Six Books to help you feel less alone on World Mental Health Day
Living with mental illness is shit. It's like being on the world's most despairing, gruelling rollercoaster, and you're strapped in for the ride. Most people with mental illness appear to function normally – your colleague in the next cubicle, or the guy who makes you coffee. They're good at hiding it, and that's because mental illness still carries social stigma. It's hard to drop into a water-cooler conversation that you have anorexia, depression or crippling anxiety.
The real shit: one in six New Zealanders are diagnosed with a mental illness, with women being more at risk. And around 500 New Zealanders die of suicide each year, with the most at risk being young Māori men. A Unicef report found New Zealand's youth suicide rate – teenagers between 15 and 19 – to be the highest out of 41 OECD and EU countries (in other age groups we're in the middle of the pack).
I know this because I was diagnosed with major depressive disorder at eighteen, and now I'm nearly forty. This puts me a high risk age-group for suicide in women, and that worries me. I have family and friends who care for me, and doctors who help me, but I never feel certain that the disease won't take me. It's World Mental Health Day today, so here are books that have helped me understand mental illness and how I can live with it – that have helped me feel less alone.
The Noonday Demon by Andrew Solomon
The compassion, humour and vulnerability with which Andrew Solomon writes and speaks about his depression is why his book, The Noonday Demon, is at the top of the list. It contributes to our understanding of mental illness, but also to our understanding of the human condition.
Solomon is a writer, lecturer and Professor of Clinical Psychology at Columbia University, and an activist in LGBT rights. He started writing about depression in 1998 with his New Yorker article 'Anatomy of Melancholy,' which describes his own experience of depression, the wide range of drugs he tried, and the impact of depression on his family and friends. If a book is too much (and this one is a tome), the article is essential reading. If that's too much – and some days it will be – his famous and moving TED talk, 'Depression, the secret we share,' has been translated into 32 languages and viewed over seven million times. I return to him again and again.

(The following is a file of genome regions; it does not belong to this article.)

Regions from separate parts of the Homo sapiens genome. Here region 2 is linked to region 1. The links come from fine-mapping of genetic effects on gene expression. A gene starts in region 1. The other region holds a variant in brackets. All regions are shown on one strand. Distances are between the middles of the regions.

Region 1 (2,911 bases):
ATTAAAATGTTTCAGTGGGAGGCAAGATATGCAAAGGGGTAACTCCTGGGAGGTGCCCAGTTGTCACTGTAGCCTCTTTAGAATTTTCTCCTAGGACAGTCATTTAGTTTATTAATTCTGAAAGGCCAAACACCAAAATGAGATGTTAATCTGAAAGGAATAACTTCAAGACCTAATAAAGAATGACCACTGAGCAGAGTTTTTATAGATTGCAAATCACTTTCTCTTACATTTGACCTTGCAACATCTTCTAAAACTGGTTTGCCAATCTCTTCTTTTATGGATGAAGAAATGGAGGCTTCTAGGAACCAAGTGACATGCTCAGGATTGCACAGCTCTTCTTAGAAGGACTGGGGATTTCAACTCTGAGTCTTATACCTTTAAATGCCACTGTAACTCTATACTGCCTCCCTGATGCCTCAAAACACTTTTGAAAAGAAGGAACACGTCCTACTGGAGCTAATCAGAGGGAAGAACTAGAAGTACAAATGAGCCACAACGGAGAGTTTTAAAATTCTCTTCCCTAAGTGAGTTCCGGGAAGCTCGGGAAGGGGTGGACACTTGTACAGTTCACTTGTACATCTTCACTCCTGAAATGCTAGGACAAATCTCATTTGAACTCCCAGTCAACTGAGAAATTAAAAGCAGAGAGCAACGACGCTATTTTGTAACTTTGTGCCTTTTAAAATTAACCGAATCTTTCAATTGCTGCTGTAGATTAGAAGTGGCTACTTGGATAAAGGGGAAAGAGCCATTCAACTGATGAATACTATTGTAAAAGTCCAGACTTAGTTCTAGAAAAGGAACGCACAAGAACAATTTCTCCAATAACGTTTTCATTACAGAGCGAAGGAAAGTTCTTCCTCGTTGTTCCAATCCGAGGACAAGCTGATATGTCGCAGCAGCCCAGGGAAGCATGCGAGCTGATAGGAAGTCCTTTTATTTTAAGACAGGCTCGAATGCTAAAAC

An Angel at My Table by Janet Frame
An Angel At My Table is the second book in Janet Frame's three-volume autobiography, and was described by biographer Michael Holroyd as 'one of the greatest autobiographies written this century.' First published in 1984, it won the Non-fiction Prize of the New Zealand Book Awards.
I read An Angel At My Table in my twenties. It follows Frame's life as a student, and her years of incarceration in mental hospitals where she was misdiagnosed with schizophrenia. A quick Google search will throw up differing opinions about the Frame's exact mental state during these years, but that aside, An Angel At My Table is a story about the archaic mental health system of 1940s New Zealand, Frame's determination to be herself, to write, and to escape a life in which she felt trapped. Frame reminds me to look forward, to value myself, and to hold on to hope.
When Food is Love by Geneen Roth
An oldie but a goodie. And you don't need an eating disorder to get something out of this book (although with over 52% of New Zealand women reporting disordered eating aka dieting, that's a lot of us anyway). It could be retitled 'When Work is Love' or 'When Computer Games are Love' – the book is about how we substitute intimacy and our emotional needs with compulsive behaviour. Roth retells her own painful experiences as well as the candid stories of those she's helped, and examines the crucial issues that surround compulsive behaviour: need for control, dependency on melodrama, and the desire for what is forbidden.